Ryan's Eye: Custom Framing | Grapevine Magazine
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Ryan's Eye: Custom Framing

By Will Ryan

As with many design ideas there are some rules. Rules have evolved because they make sense to our eye and are often for a reason, but in many cases they change with fashion so we are never stuck in a design rut.

Because I am going to cover picture/art framing I will not only give you “the rules” but the reasoning behind them.

First I will impart what I know about glass. Oil and acrylic artwork doesn’t need glass. The properties of the medium means they can be cleaned when necessary. Sometimes oils were varnished over, but in time the varnishes become discoloured. A famous example being Rembrandts’’ The Night Watch, which when cleaned, revealed itself to be a bright daylight scene.

Items on paper are generally behind glass, such as prints, water colours, pen and ink drawing, photography etc. In today’s market we have the options of regular glass, non- glare and other glass with special properties to protect your artwork. As with all art it is advisable to hang it where it is not in direct sunlight, which is extremely damaging and this is particularly true of work with glass as it will reflect the light back making it hard to see.

On to actual framing; artwork that is large and has the paint extended down the frame thickness is intentional and not meant to be covered by a frame. This usually occurs in contemporary abstract art. Also on the subject of large abstracts that are meant to be framed, aim to keep the frame profile simple with relatively little frame showing. Another thing to be aware of is the depth of the frame chosen. Keep in mind that with all framing the frame must compliment the artwork first but link to the esthetic of the room. The frame gives visual separation between the picture and wall surface or colour. Very large work with glass cannot have a thin narrow frame as the size of the glass is heavy and needs to have a good amount of frame for support. We’ve all seen large posters and such like in thin metal frames where the glass “pop” out. Photographs or other collections that have a theme should be framed in the same size frame and mat colour and design. If the images are different sizes, choose a frame that fits the largest image, and use that size frame throughout. The mats can be individually sized for each image.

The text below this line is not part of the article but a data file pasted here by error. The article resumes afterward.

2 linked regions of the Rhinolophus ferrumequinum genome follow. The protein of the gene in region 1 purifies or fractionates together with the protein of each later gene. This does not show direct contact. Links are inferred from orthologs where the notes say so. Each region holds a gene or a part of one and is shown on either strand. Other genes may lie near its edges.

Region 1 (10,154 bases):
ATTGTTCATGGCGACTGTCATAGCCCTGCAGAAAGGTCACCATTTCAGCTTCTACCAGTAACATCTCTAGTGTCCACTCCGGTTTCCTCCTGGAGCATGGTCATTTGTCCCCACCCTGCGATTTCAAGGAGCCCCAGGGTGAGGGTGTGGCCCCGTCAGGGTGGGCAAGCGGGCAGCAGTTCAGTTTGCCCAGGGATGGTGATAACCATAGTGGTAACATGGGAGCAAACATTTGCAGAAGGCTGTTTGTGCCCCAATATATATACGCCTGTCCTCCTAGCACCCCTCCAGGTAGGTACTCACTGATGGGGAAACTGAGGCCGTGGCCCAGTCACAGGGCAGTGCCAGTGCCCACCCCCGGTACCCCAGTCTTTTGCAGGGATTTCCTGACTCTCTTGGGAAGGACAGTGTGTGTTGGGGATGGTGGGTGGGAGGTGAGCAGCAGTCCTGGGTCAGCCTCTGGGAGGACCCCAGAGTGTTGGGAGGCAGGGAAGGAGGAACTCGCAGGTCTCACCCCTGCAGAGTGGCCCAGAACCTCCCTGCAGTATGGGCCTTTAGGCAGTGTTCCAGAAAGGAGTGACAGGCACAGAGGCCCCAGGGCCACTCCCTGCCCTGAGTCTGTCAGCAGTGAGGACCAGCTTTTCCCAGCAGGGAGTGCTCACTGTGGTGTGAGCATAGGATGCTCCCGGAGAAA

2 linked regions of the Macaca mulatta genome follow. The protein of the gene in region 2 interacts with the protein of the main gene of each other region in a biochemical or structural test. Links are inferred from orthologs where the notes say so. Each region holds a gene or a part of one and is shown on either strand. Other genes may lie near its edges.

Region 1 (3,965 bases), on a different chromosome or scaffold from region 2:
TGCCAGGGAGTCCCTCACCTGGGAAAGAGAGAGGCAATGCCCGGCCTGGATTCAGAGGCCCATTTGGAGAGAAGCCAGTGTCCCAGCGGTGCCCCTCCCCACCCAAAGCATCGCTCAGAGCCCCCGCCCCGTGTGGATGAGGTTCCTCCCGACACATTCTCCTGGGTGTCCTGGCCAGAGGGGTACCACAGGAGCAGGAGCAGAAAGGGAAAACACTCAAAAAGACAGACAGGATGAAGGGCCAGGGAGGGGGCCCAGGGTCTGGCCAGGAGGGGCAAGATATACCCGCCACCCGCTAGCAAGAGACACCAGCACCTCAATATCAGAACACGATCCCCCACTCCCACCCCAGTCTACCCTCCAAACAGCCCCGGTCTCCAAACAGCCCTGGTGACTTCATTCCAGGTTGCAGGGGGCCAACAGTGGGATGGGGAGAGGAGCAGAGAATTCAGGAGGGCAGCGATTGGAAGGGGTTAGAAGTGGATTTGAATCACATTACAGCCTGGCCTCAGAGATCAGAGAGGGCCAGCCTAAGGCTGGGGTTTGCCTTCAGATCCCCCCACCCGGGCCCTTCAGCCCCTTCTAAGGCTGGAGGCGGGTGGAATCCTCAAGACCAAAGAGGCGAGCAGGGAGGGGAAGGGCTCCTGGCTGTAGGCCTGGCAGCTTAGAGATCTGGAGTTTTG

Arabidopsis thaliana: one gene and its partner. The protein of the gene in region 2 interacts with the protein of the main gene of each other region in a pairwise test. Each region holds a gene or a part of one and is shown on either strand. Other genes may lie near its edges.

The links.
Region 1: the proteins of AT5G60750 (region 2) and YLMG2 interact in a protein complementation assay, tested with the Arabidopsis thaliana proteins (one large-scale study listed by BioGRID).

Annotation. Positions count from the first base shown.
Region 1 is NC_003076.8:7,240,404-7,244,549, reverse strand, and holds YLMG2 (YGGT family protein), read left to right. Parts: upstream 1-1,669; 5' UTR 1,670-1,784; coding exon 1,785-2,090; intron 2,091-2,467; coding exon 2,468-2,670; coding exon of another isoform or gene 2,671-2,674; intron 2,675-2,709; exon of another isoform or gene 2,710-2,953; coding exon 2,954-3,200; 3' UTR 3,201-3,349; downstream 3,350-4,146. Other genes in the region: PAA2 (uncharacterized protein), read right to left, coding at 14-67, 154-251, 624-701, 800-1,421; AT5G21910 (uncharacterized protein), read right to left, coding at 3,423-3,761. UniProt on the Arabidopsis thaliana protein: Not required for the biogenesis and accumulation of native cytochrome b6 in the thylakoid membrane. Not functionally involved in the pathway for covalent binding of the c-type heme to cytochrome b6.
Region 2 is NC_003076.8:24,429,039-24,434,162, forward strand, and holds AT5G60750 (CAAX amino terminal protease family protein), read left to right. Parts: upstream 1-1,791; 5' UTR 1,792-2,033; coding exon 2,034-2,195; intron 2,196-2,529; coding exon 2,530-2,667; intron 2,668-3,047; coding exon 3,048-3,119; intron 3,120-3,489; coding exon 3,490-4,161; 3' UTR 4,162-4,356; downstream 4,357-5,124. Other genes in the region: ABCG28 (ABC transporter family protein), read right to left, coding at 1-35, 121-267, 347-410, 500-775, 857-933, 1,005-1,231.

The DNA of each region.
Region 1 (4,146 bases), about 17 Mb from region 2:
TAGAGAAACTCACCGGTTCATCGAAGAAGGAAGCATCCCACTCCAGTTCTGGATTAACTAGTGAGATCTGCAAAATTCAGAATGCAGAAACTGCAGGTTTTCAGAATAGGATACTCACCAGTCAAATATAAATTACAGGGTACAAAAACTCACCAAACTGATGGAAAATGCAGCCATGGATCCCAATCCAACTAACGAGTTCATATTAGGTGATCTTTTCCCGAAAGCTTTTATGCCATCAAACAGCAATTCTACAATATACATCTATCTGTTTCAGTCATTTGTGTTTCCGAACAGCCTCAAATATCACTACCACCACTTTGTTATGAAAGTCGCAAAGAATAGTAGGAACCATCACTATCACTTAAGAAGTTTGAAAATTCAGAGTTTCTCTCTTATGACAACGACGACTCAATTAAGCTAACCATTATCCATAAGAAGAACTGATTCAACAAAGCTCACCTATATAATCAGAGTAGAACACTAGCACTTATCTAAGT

As with the choice of frame, the matting is crucial. Mat size is most often the same at the top and sides with the bottom of the mat being deeper. Some horizontal images look better with the sides being wider than the top. Small images in most cases look better with very generous mats, and some artwork is installed floating above the mat. This is called “tipping” and is done when the image is part of the look. Often this happens when the paper is bond made of rag and gives the irregular edge some of its’ esthetic presence. A well- qualified framer can give you the best advice and can show you how to enhance and protect your art. Fortunately or unfortunately we are spoiled for choices with regard to matting. We have a much wider selection of colour, texture, pricing and conservation qualities than ever before.

Knowing where the art is going to be hung also influences what sort of frame is chosen. Keep in mind not only the amount of space in which this is to be hung but whether or not the wall surface is visually demanding. An old unpainted brick wall, patterned wallpaper or paneled walls add an extra dimension that should be taken into consideration.

Be aware of not only the size of the artwork but the size of the wall on which it is placed. Something large squashed into a narrow space loses its impact and don’t ask a modest piece to own a huge wall, it will look like a postage stamp on a large envelope.

Photographs often look well in a hallway as they are best viewed close up and look well hung “gallery style”. Just make sure the centre, or the top of each piece is the same height from the floor. Remember that in hallways you are most likely standing so the rules of height are slightly different.

Height is something that most people are rather fuzzy about. Please avoid hanging artwork too high on the wall. If your ceilings are low, hang your pictures lower, it will fool the eye into thinking the ceilings are higher. If the ceilings are high avoid hanging the work higher up the wall, hang artwork relative to the floor. 

When installing large pieces of art, it is sturdier with two hooks on the back rather than picture wire. When hanging work that does have a wire on the back two hooks on the wall are better than one as the picture doesn’t tend to shift from the preferred position.

Picture lights are an extension of framing. Some lights are attached to the rear of the frame, but sometimes they are ceiling mounted and directed at the artwork. Lighting has come a long way from the old dull gold one or two bulbs in a metal shade centered on the top of the image. Now they are sleek and unobtrusive, with bulbs that don’t heat up the artwork which causes deterioration. They can be ordered in any width and finishes and are available at high end lighting retailers.

Unless you want a cheap and cheerful framing solution for something to enhance your space, try to avoid chain or craft shops with a framing department. If you have invested in a piece of art that means something to you, I heartily encourage you to seek out a professional framer who will advise you on the very best way to frame and preserve your investment.



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